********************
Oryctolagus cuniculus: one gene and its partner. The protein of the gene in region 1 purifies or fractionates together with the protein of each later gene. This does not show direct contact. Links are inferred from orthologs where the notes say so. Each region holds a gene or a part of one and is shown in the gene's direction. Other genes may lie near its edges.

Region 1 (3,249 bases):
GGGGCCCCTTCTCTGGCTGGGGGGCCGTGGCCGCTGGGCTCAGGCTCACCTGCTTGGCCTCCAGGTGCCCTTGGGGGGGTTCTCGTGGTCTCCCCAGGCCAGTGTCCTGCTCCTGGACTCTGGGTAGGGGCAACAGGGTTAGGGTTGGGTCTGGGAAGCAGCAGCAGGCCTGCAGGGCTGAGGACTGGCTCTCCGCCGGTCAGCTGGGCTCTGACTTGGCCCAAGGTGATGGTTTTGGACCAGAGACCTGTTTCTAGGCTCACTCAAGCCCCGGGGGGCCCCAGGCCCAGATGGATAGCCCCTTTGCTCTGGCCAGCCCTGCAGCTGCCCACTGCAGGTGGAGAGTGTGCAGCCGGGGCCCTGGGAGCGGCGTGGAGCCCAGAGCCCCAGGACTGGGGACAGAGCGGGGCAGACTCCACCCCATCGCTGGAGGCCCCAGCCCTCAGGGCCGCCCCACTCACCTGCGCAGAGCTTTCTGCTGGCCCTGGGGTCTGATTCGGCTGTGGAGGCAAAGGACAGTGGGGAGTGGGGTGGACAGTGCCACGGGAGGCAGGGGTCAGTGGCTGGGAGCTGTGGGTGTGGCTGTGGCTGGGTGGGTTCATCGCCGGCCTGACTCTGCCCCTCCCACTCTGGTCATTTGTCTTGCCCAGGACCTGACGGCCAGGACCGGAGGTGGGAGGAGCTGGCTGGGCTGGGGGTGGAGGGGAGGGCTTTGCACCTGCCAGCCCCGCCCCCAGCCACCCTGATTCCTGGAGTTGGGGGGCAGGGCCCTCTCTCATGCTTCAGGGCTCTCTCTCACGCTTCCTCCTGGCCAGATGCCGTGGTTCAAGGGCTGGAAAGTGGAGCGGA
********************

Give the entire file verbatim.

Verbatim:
Oryctolagus cuniculus: one gene and its partner. The protein of the gene in region 1 purifies or fractionates together with the protein of each later gene. This does not show direct contact. Links are inferred from orthologs where the notes say so. Each region holds a gene or a part of one and is shown in the gene's direction. Other genes may lie near its edges.

Region 1 (3,249 bases):
GGGGCCCCTTCTCTGGCTGGGGGGCCGTGGCCGCTGGGCTCAGGCTCACCTGCTTGGCCTCCAGGTGCCCTTGGGGGGGTTCTCGTGGTCTCCCCAGGCCAGTGTCCTGCTCCTGGACTCTGGGTAGGGGCAACAGGGTTAGGGTTGGGTCTGGGAAGCAGCAGCAGGCCTGCAGGGCTGAGGACTGGCTCTCCGCCGGTCAGCTGGGCTCTGACTTGGCCCAAGGTGATGGTTTTGGACCAGAGACCTGTTTCTAGGCTCACTCAAGCCCCGGGGGGCCCCAGGCCCAGATGGATAGCCCCTTTGCTCTGGCCAGCCCTGCAGCTGCCCACTGCAGGTGGAGAGTGTGCAGCCGGGGCCCTGGGAGCGGCGTGGAGCCCAGAGCCCCAGGACTGGGGACAGAGCGGGGCAGACTCCACCCCATCGCTGGAGGCCCCAGCCCTCAGGGCCGCCCCACTCACCTGCGCAGAGCTTTCTGCTGGCCCTGGGGTCTGATTCGGCTGTGGAGGCAAAGGACAGTGGGGAGTGGGGTGGACAGTGCCACGGGAGGCAGGGGTCAGTGGCTGGGAGCTGTGGGTGTGGCTGTGGCTGGGTGGGTTCATCGCCGGCCTGACTCTGCCCCTCCCACTCTGGTCATTTGTCTTGCCCAGGACCTGACGGCCAGGACCGGAGGTGGGAGGAGCTGGCTGGGCTGGGGGTGGAGGGGAGGGCTTTGCACCTGCCAGCCCCGCCCCCAGCCACCCTGATTCCTGGAGTTGGGGGGCAGGGCCCTCTCTCATGCTTCAGGGCTCTCTCTCACGCTTCCTCCTGGCCAGATGCCGTGGTTCAAGGGCTGGAAAGTGGAGCGGA